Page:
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A mother’s solution to the yeshiva tuition crisis

 
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We all know that there is a tuition crisis, right? We are paying college-sized tuitions for our children (upwards of $11,000 per year), who can be well-educated for a fraction of the cost. Yes, well-educated!

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I grew up a Conservative Jew in a Long Island town and went to a public school. Although it had a Jewish minority, Jews were well represented in the honors program. I attended a Conservative Hebrew school and was a bat mitzvah. I absolutely love being an Orthodox Jew (ba’al teshuvah), and I’m proud that my five children attend or will attend Hebrew day school. But sadly, I feel that our Orthodox Jewish education system is fundamentally flawed. I believe that sending our children to public school, followed by an after-school Orthodox program for a fraction of the cost, is a better plan.

If we all sent our children to our public schools (especially in Teaneck), they would be in a strongly Jewish environment. These Orthodox children would benefit tremendously and also have the right to religious freedom in these settings.

Relieving a large portion of tuition expense would dramatically improve family life. Families could grow larger; mothers and fathers might be able to work less and, most important, worry less. Families could spend more time nurturing their souls and spend more money on tzedakah.

I know that great public schools exist and produce exceptional college students. I also know that after-school “Hebrew schools” have produced great Jews. Modern Orthodox Jews have never had Hebrew schools like the one I attended — schools that would be able to complement a good secular education.

I am not saying public schools are a utopia and I know that children in them may be exposed to bad influences. But we are not isolationists; rather we should be a light unto the nations. All negative influences could be offset by values taught at home.

We certainly plan on sending our children to college and into the business world; we’re not sheltering them their entire lives. At this rate, where will that college money come from? Spent on kindergarten? I fear this may limit the educational and professional options that are extremely important down the road for our children.

I also feel that there are so many overlooked benefits of public schools (not just financial).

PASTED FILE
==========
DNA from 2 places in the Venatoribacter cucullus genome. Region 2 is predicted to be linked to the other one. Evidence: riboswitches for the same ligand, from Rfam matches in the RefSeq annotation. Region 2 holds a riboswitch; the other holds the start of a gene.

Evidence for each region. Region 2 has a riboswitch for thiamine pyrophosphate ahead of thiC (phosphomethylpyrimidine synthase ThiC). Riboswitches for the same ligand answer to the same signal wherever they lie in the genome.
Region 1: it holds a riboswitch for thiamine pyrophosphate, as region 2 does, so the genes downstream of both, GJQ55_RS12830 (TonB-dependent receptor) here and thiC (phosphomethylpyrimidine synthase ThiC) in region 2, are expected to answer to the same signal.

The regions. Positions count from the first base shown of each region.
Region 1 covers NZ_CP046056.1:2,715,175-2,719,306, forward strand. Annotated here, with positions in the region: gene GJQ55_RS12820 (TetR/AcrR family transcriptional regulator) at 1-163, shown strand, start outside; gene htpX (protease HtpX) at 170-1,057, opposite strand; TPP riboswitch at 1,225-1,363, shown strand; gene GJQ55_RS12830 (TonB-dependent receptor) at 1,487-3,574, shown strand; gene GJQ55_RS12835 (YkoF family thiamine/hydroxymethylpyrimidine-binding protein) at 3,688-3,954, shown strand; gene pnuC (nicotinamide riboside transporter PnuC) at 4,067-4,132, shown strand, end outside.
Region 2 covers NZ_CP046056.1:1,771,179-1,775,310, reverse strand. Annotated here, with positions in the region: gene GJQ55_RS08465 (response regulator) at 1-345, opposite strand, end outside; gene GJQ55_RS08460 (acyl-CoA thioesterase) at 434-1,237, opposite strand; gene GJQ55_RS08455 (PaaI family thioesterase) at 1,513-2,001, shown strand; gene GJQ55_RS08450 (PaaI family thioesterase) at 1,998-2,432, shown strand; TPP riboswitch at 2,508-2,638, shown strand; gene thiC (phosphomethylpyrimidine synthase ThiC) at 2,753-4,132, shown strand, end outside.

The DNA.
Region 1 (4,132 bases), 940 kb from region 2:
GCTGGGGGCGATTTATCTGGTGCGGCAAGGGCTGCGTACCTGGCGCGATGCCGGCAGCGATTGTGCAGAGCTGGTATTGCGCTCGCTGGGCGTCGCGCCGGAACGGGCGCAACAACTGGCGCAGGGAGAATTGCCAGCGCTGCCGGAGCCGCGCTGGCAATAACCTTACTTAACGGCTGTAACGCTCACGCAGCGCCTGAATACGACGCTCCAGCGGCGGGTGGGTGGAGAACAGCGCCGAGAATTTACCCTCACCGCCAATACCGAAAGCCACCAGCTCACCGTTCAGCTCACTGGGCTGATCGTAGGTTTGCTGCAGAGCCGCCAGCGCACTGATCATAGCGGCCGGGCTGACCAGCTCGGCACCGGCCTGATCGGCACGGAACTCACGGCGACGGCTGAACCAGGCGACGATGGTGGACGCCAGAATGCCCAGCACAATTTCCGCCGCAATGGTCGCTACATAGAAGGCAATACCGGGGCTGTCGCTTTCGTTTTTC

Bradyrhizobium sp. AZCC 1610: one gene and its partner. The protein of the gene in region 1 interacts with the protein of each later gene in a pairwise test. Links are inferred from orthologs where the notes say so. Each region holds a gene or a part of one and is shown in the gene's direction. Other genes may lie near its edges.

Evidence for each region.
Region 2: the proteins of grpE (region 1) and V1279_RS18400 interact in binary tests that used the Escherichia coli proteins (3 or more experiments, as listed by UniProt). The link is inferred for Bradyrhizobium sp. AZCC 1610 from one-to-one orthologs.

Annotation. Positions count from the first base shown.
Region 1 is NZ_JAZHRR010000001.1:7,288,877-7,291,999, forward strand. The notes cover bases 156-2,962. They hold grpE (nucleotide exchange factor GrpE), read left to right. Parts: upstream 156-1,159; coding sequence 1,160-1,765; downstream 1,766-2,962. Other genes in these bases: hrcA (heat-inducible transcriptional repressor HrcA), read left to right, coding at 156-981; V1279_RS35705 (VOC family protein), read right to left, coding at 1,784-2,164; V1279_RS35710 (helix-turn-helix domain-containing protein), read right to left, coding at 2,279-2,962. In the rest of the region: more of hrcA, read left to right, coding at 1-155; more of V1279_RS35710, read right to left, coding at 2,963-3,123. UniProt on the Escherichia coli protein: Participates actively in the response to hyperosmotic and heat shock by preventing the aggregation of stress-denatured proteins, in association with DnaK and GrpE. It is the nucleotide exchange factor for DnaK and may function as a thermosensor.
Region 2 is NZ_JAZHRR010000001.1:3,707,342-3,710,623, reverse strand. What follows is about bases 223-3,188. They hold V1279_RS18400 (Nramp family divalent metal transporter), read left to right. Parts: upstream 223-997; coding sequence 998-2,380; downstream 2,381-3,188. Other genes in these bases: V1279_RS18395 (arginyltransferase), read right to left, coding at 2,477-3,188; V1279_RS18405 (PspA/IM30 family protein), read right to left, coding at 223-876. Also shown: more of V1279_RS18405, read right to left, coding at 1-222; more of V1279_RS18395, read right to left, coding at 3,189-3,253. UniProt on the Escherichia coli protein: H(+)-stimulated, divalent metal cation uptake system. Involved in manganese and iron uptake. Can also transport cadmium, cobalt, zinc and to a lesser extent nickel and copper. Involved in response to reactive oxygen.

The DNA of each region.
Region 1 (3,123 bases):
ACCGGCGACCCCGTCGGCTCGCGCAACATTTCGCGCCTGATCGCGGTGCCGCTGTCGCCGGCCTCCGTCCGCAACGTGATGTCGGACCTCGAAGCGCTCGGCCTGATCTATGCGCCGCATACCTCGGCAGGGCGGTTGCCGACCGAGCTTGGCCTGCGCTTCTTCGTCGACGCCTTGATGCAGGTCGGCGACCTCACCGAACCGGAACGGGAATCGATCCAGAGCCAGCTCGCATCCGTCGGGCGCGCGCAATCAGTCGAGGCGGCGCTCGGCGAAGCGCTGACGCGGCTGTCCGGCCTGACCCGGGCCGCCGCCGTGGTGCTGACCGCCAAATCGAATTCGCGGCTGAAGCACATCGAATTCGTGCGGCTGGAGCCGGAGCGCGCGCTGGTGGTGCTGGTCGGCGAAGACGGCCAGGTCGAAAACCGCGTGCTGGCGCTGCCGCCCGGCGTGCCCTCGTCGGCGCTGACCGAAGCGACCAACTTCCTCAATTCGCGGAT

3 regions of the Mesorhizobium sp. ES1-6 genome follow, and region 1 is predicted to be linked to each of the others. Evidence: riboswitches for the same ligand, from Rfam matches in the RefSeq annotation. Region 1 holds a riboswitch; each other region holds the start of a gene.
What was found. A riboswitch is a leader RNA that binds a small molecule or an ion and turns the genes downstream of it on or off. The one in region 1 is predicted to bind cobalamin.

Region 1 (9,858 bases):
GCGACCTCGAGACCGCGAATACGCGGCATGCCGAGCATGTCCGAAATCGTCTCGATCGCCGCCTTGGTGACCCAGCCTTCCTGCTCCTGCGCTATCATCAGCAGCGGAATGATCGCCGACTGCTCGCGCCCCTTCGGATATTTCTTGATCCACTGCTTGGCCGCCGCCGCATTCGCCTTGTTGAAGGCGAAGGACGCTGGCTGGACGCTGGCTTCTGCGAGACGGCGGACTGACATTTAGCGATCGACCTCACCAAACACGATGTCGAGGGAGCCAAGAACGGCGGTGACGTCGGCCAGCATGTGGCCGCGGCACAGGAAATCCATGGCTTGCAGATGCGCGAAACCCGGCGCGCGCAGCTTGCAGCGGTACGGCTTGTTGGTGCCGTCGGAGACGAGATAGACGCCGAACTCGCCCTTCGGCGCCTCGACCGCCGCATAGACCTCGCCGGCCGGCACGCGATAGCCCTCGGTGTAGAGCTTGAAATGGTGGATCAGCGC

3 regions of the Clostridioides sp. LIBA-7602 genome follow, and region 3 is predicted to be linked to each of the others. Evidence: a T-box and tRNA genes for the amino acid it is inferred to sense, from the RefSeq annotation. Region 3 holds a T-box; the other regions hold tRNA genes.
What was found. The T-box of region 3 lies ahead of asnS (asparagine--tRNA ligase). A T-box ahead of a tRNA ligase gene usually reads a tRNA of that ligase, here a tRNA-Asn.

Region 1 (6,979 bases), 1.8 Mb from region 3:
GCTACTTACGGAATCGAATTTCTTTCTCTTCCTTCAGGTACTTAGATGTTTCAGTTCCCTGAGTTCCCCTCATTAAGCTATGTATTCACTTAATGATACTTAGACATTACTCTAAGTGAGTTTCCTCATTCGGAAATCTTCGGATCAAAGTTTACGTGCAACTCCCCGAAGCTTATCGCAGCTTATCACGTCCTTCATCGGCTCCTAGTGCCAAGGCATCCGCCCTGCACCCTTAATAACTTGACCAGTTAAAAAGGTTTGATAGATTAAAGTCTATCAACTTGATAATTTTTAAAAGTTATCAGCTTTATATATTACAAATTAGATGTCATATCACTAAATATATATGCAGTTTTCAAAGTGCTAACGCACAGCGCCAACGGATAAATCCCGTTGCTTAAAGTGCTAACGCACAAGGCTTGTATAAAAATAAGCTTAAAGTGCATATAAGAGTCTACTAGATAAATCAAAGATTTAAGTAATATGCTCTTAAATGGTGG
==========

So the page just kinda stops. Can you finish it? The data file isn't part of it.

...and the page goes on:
First, they are environments of equality. Children of the wealthy are given absolutely no special treatment, and poorer children don’t have to feel they are charity cases.

Second, there are greater opportunities in academics (more advanced placement college-level courses), athletics, music, art, foreign languages, and many extra-curricular activities. My public school experience allowed me to become fluent in Spanish, learn to play the saxophone, learn guitar, participate in chorus, and play every sport imaginable — all free of charge.

Third, there is diversity; while 85 percent of my close friends were Jews, I had many wonderful non-Jewish friends who gained positive views of the Jewish people through our friendships. I believe the “real world” experience of public school will also allow our children to become more tolerant and respectful adults.

Fourth, and perhaps most important, any child who requires speech therapy, occupational therapy, physical therapy, behavioral therapy, and the like will have it for free. One of my children attends a Teaneck public school because of his autism; he is in a class with three children and three teachers. His individualized education plan includes 1:1 student-teacher ratio, speech therapy, occupational therapy, and physical therapy three times a week and an eight-hour-per-week home therapist. He has been picked up and dropped off by bus at my front door since he was 3 years old — and it’s all free.

I have found many of the professionals in the Teaneck public schools to be exceptional and accommodating to all our religious needs. In my son’s school, he has a volunteer rabbi during lunch who recites blessings with him. Kosher meals are currently available as well. Children who come from solid Orthodox backgrounds would not be at risk in this secular environment.

What I envision is an intensive after-school Orthodox curriculum, using existing infrastructure at a fraction of the current cost of attending a yeshiva. I strongly feel that the benefits of this proposed system outweigh its costs. This system could work only if the public schools were heavily Orthodox and a great after-school religious curriculum were developed. This could and should be done.

We are losing precious Jewish souls because of financial birth control. Things need to change. Meanwhile, we will continue to pay in tuition what most people don’t earn in a year and lovingly raise our children who are attending outstanding yeshivas.